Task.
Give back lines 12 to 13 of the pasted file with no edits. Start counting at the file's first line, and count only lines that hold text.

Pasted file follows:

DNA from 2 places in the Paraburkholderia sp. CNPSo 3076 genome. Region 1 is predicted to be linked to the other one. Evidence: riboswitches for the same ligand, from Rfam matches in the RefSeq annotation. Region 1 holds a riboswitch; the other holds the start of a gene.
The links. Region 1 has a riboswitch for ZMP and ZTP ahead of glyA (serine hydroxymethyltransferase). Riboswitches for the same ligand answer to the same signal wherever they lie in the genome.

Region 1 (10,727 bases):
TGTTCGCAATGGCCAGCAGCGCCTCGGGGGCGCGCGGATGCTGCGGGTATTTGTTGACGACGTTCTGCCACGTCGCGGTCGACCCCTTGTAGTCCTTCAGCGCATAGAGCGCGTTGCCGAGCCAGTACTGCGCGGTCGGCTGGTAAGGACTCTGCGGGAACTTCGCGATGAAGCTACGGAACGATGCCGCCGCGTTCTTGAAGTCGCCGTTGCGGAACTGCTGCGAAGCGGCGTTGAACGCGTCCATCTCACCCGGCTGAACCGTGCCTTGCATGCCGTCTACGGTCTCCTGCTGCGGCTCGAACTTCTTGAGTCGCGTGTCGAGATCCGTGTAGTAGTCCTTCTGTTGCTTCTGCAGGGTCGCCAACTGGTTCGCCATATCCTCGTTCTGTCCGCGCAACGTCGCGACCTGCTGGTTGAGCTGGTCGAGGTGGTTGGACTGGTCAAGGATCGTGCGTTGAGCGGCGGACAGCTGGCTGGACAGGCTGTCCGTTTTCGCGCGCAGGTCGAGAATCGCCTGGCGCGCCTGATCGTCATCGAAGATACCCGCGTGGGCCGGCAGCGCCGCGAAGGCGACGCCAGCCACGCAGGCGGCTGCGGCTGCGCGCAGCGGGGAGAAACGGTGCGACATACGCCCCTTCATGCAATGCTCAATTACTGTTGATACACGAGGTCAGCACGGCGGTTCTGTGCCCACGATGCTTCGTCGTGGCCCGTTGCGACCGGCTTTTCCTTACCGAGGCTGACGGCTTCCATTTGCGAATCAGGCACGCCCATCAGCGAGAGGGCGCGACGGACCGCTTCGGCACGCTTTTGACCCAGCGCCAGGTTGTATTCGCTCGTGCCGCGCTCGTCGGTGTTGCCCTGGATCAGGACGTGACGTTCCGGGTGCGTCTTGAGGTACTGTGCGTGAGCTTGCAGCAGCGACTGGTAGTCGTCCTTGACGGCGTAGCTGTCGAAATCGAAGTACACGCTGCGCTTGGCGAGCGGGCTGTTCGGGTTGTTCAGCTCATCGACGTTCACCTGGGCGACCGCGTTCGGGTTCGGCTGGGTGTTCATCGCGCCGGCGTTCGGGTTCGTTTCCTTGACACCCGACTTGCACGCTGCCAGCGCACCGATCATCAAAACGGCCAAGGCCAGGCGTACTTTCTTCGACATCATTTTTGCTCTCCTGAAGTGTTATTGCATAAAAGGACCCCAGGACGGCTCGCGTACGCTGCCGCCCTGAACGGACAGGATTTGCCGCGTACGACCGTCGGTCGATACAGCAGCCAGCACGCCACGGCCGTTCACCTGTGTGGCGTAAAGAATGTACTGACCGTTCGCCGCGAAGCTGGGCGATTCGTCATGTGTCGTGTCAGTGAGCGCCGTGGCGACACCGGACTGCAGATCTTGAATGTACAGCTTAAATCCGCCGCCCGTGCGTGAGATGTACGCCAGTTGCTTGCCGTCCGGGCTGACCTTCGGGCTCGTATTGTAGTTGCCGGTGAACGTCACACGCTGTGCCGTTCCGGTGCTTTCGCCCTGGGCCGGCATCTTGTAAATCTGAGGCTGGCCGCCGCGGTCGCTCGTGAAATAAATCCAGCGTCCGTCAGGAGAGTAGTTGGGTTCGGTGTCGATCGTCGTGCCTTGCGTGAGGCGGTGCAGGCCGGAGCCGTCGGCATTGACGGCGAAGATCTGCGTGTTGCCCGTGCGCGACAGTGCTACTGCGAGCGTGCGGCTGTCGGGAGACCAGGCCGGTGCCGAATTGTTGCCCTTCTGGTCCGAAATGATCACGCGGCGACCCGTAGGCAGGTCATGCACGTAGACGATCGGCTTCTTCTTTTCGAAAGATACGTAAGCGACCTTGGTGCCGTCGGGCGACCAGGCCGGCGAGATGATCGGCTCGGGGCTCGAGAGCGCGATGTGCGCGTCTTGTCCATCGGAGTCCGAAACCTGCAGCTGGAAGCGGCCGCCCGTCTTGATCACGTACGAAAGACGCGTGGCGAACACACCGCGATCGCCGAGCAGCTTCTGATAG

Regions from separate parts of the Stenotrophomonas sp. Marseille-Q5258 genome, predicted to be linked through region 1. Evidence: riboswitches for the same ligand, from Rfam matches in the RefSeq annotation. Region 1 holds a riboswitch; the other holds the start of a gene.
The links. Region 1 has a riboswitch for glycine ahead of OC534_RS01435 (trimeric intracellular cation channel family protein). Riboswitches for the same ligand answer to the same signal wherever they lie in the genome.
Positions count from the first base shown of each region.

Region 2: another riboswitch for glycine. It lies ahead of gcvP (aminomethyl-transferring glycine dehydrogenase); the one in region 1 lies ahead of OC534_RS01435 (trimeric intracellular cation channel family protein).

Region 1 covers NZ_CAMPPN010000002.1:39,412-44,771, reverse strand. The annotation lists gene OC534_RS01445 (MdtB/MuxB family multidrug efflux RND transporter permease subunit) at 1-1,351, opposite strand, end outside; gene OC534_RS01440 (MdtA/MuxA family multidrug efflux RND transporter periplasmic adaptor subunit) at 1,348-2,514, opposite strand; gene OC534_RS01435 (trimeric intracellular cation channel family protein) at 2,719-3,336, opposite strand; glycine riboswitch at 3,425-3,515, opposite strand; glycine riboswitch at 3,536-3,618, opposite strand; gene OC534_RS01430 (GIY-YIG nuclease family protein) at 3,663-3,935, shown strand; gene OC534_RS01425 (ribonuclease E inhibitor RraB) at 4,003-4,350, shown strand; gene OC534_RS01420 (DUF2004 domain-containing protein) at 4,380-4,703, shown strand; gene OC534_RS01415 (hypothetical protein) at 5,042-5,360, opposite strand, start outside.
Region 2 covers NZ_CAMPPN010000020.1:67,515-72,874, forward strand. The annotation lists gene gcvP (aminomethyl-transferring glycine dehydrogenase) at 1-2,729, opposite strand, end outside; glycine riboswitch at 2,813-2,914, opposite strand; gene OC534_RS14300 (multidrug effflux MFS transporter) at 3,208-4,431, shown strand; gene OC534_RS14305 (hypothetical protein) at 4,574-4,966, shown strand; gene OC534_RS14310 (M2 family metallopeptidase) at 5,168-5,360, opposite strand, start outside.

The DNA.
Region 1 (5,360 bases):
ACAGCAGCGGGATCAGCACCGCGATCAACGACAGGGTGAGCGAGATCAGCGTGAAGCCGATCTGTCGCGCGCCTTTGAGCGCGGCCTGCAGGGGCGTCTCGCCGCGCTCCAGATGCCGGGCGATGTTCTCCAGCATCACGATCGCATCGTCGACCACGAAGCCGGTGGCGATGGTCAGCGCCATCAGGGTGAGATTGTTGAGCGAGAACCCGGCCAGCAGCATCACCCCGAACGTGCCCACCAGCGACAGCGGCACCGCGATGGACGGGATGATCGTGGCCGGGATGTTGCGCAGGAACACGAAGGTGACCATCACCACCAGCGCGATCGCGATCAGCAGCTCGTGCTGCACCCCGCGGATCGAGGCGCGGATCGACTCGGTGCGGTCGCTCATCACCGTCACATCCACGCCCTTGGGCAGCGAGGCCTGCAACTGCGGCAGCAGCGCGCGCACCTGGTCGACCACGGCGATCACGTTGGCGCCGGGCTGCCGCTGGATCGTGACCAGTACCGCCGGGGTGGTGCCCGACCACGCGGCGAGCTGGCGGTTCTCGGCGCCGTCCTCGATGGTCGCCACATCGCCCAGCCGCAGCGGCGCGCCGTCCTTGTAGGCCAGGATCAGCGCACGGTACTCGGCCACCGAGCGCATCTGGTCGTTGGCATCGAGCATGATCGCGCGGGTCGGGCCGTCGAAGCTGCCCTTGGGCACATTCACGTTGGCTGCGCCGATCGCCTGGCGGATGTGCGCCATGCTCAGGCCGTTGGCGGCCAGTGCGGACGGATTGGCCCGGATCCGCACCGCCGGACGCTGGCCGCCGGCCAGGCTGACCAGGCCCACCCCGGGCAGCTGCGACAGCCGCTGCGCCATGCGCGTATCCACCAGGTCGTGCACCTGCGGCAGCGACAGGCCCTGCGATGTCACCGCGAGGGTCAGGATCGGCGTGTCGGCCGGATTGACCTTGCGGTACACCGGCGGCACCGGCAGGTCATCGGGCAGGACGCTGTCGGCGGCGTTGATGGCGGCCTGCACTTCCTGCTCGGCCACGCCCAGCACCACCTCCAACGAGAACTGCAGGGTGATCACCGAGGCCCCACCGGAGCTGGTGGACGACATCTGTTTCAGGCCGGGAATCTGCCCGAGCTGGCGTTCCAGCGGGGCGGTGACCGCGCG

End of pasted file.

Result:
Region 1 (5,360 bases):
ACAGCAGCGGGATCAGCACCGCGATCAACGACAGGGTGAGCGAGATCAGCGTGAAGCCGATCTGTCGCGCGCCTTTGAGCGCGGCCTGCAGGGGCGTCTCGCCGCGCTCCAGATGCCGGGCGATGTTCTCCAGCATCACGATCGCATCGTCGACCACGAAGCCGGTGGCGATGGTCAGCGCCATCAGGGTGAGATTGTTGAGCGAGAACCCGGCCAGCAGCATCACCCCGAACGTGCCCACCAGCGACAGCGGCACCGCGATGGACGGGATGATCGTGGCCGGGATGTTGCGCAGGAACACGAAGGTGACCATCACCACCAGCGCGATCGCGATCAGCAGCTCGTGCTGCACCCCGCGGATCGAGGCGCGGATCGACTCGGTGCGGTCGCTCATCACCGTCACATCCACGCCCTTGGGCAGCGAGGCCTGCAACTGCGGCAGCAGCGCGCGCACCTGGTCGACCACGGCGATCACGTTGGCGCCGGGCTGCCGCTGGATCGTGACCAGTACCGCCGGGGTGGTGCCCGACCACGCGGCGAGCTGGCGGTTCTCGGCGCCGTCCTCGATGGTCGCCACATCGCCCAGCCGCAGCGGCGCGCCGTCCTTGTAGGCCAGGATCAGCGCACGGTACTCGGCCACCGAGCGCATCTGGTCGTTGGCATCGAGCATGATCGCGCGGGTCGGGCCGTCGAAGCTGCCCTTGGGCACATTCACGTTGGCTGCGCCGATCGCCTGGCGGATGTGCGCCATGCTCAGGCCGTTGGCGGCCAGTGCGGACGGATTGGCCCGGATCCGCACCGCCGGACGCTGGCCGCCGGCCAGGCTGACCAGGCCCACCCCGGGCAGCTGCGACAGCCGCTGCGCCATGCGCGTATCCACCAGGTCGTGCACCTGCGGCAGCGACAGGCCCTGCGATGTCACCGCGAGGGTCAGGATCGGCGTGTCGGCCGGATTGACCTTGCGGTACACCGGCGGCACCGGCAGGTCATCGGGCAGGACGCTGTCGGCGGCGTTGATGGCGGCCTGCACTTCCTGCTCGGCCACGCCCAGCACCACCTCCAACGAGAACTGCAGGGTGATCACCGAGGCCCCACCGGAGCTGGTGGACGACATCTGTTTCAGGCCGGGAATCTGCCCGAGCTGGCGTTCCAGCGGGGCGGTGACCGCGCG